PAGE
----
GPS HIKES & MAPS: Trip Search Products Using GPS

Tuesday, September 25, 2007

A sunset... but nowhere near the end

It snowed on the Continental Divide in Colorado yesterday. The aspens are turning a brilliant yellow. Elk bugles echo in the lower meadows. I'm sad to see the summer come to an end. It's been a good one, really the best one ever.

I've had summers where I've hiked more days. I've had summers where I've worked less hours. But I've never had a summer where I've had a chance to touch the lives, if only briefly, of so many people. People who love hiking and the outdoors, and people who are so passionate about a protecting a trail stringing through the Rocky Mountains.

Thanks to all of you, we've achieved unthinkable goals in the past four months. We have the most up-to-date information on the CDT in the world. We believe the data our CDT map scouts collected is better than what land managers and CDTA currently house on their systems. To echo the words of Teresa Martinez, Field Operations Manager of the CDTA, "you've started a legacy."

I like that.

I'll also admit this project didn't come without shortfalls. The schwag promised hasn't been shipped (we intend to honor our promise to reward our CDT volunteers), three teams didn't get their section maps, two teams dissolved from conflicting personalities, and wildfires displaced more than 25 volunteers. The sale of Backpacker to Active Interest Media caused delays and staff shortfall in every department.

The good news is our CDT teams have managed to map more than 2,000 miles of trail this summer. Real progress has been made, and will continue to be made next summer. Yep, you heard it here, we're going to continue the project next year. We'll keep updates posted on this blog.

Photo: Sunrise at Ute Lake. Submitted by Pam Johns of Team 16.

Friday, August 31, 2007

Gathering the Pieces

This is an exciting time--and one of the most memorable of my career so far. In the past few weeks, we've seen hundreds of photos from several segments of the Continental Divide Trail. The result of this project is coming alive in front of our eyes as we begin to edit sections, doubleback with land mangers, and, most importantly, assemble all the great stories, field notes, and media everyone has collected. All that talk, all those logistics, all those phone calls and emails were worth it. It's going to take weeks to put it all together, and if you haven't heard from us you will soon.

In the meantime, we'll be posting short reports and an appetizer of photos here, and we'll be catching up on a backlog of emails from team leaders. Just a few hours ago Jonathan Ellinger sent me an email:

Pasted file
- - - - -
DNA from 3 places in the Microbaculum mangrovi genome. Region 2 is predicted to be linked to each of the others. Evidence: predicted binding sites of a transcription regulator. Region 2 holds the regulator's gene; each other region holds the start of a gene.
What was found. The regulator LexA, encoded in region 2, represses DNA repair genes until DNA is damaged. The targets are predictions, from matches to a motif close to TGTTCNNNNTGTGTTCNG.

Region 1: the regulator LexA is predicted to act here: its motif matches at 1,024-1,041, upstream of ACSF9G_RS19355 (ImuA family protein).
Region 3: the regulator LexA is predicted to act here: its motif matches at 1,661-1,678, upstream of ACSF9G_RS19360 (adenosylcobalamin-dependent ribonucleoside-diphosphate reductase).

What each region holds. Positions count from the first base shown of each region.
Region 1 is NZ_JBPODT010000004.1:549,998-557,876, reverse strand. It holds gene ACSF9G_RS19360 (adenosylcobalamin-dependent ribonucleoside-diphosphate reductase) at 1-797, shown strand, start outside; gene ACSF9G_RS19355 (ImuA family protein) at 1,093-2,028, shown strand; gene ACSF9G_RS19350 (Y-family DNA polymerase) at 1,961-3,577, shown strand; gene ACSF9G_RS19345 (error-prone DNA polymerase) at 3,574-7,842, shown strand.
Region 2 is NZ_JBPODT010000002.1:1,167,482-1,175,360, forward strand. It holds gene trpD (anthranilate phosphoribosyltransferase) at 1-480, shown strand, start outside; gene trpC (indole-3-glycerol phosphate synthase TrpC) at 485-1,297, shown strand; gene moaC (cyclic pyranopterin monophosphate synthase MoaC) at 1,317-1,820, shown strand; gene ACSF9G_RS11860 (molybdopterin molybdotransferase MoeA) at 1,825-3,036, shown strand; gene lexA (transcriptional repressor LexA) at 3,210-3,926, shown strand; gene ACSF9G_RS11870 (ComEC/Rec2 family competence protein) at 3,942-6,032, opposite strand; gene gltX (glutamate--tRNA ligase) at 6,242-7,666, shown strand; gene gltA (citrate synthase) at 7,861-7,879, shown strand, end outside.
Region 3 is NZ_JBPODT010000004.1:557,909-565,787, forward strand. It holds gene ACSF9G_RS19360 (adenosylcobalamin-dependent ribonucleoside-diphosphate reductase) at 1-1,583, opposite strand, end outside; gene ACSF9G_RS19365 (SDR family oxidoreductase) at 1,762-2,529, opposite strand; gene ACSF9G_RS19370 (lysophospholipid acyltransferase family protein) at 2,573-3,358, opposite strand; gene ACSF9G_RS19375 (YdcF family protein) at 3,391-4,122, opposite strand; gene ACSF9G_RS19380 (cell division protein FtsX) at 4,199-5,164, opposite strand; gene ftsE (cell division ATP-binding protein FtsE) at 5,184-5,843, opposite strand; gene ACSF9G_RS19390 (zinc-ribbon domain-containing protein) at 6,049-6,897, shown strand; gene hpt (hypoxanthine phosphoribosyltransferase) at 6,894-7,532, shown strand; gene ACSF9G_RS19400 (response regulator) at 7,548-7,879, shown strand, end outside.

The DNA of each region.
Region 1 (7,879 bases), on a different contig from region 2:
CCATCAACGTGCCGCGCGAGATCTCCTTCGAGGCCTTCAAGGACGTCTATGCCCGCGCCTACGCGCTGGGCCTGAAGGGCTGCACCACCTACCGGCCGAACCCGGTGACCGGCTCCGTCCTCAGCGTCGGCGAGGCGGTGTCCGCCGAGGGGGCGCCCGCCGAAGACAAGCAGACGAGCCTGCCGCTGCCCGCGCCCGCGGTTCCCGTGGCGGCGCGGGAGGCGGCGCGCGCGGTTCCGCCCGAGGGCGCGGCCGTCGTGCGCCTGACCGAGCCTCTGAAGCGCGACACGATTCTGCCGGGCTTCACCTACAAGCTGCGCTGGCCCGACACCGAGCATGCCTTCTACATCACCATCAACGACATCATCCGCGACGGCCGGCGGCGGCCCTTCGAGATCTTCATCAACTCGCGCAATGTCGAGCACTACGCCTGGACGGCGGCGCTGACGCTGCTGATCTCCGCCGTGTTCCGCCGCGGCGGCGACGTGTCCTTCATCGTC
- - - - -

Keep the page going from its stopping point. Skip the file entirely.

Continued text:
"We finished last Saturday our trip from Big Hole Pass to Goldstone. My blog entry for the trip is here." Cool blog Jonathan! You can see photos from the trip on Flickr too.

Wednesday, August 29, 2007

Ernie Pyle Search Party is back

Eli Schelin emailed us a short report this afternoon on their scout of the most northern 50 miles of the CDT.

"We covered the 52 miles from Waterton, Alberta, Canada to the Jackson Glacier Overlook. The trail is in excellent shape and is well signed. We saw lots of wildlife – deer, long horn sheep, and mountain goats in the campsites and on the trail. And we even saw a snow flurry as we came across Piegan Pass on the 8/23. All the team members did a great job supporting one another and sharing their skills and knowledge.

We have a ton of pictures that everyone is sorting through – but in the mean time I’ve attached one picture of the search party at the trailhead in Waterton, Alberta, Canada on the 8/19. From left to right are Andy Hubing, Brian & Shelley TerBush, Robert Vanderhoof, and Eli Schelin."

Hiking Around Montana's Wildfires

Check these photos out! Keith Gebo sent these in today from Team 49 on the CDT in Montana. There fires surround them for most of the trip. "We should have some great shots of a big grizzly bruin. The smoke kept us from getting very many 'Big Sky' photos," say Keith. "There were some serious issues with the trail markers and the trail conditions to a lesser extent. I used a MP3 voice recorder to document the trail conditions and warnings. I am working on transcribing it. When I finish I'll send a copy to you. I will also be sharing the information with the local USFS." Thanks for the update Keith.